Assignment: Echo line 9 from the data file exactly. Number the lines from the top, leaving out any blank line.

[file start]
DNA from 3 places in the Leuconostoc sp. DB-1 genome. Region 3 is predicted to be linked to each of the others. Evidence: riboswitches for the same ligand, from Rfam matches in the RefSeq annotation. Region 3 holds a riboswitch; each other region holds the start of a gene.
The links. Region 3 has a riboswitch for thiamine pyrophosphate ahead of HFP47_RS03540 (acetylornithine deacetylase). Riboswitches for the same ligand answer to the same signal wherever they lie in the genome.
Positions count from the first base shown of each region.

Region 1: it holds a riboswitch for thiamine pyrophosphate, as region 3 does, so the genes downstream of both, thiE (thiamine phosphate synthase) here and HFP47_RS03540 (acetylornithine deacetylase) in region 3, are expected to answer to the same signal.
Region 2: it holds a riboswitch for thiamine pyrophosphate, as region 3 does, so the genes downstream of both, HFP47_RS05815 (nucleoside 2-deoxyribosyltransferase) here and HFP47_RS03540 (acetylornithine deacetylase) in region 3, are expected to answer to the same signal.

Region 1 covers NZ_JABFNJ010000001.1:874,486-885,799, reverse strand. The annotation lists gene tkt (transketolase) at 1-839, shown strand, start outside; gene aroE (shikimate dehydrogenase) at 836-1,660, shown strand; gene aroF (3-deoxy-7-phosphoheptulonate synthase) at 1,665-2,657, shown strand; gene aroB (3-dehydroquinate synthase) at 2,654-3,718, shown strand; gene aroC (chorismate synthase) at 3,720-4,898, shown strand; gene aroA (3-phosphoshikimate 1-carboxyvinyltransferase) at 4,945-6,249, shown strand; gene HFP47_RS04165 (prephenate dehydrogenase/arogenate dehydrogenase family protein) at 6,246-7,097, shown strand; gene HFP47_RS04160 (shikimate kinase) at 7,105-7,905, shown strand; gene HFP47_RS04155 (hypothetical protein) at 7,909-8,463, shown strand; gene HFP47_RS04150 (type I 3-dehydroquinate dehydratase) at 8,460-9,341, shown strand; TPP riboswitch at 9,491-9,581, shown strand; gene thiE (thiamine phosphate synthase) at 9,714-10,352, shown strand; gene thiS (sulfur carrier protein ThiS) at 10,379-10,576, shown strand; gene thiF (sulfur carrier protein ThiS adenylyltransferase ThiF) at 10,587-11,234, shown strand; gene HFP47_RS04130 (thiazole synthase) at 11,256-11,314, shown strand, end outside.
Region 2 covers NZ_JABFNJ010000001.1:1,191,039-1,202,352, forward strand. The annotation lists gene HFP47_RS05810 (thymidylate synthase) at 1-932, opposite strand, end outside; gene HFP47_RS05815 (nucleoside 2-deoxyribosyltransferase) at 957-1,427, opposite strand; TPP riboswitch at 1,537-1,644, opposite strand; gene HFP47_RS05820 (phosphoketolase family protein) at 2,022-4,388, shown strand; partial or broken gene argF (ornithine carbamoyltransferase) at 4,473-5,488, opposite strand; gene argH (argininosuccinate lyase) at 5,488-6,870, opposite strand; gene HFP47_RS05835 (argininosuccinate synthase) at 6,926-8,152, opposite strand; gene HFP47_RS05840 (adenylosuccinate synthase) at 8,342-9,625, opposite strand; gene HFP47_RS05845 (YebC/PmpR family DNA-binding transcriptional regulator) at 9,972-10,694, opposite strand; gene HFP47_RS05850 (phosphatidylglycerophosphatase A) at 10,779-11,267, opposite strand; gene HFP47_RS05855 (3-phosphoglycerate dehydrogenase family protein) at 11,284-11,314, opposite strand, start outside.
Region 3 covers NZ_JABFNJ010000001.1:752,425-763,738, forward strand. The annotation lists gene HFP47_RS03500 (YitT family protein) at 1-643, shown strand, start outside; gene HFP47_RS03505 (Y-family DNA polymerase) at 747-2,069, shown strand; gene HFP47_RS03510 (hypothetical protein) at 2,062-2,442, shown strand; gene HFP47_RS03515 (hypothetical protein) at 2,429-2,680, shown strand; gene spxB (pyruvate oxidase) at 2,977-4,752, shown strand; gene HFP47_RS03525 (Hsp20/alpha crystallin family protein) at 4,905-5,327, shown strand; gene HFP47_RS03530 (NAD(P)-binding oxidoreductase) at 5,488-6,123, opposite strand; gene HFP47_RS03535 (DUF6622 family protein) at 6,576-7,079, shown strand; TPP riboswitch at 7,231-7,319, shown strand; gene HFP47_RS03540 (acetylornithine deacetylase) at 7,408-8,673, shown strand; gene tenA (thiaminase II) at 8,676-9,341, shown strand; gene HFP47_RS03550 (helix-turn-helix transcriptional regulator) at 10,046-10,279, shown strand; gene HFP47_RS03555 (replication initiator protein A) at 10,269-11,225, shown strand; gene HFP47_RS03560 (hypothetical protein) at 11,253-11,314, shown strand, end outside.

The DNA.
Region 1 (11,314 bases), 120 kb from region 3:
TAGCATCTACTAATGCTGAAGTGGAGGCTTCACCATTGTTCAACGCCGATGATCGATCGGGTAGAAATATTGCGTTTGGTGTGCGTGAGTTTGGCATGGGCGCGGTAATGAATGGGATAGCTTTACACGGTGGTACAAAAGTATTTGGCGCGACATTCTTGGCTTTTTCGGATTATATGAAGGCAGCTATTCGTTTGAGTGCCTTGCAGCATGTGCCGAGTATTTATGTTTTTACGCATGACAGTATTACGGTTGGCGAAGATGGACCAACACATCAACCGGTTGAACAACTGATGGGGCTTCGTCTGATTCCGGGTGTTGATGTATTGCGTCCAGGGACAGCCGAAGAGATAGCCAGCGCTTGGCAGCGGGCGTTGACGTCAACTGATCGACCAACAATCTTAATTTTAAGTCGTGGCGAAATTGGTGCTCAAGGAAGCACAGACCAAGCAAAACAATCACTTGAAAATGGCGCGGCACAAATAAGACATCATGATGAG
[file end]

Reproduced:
The DNA.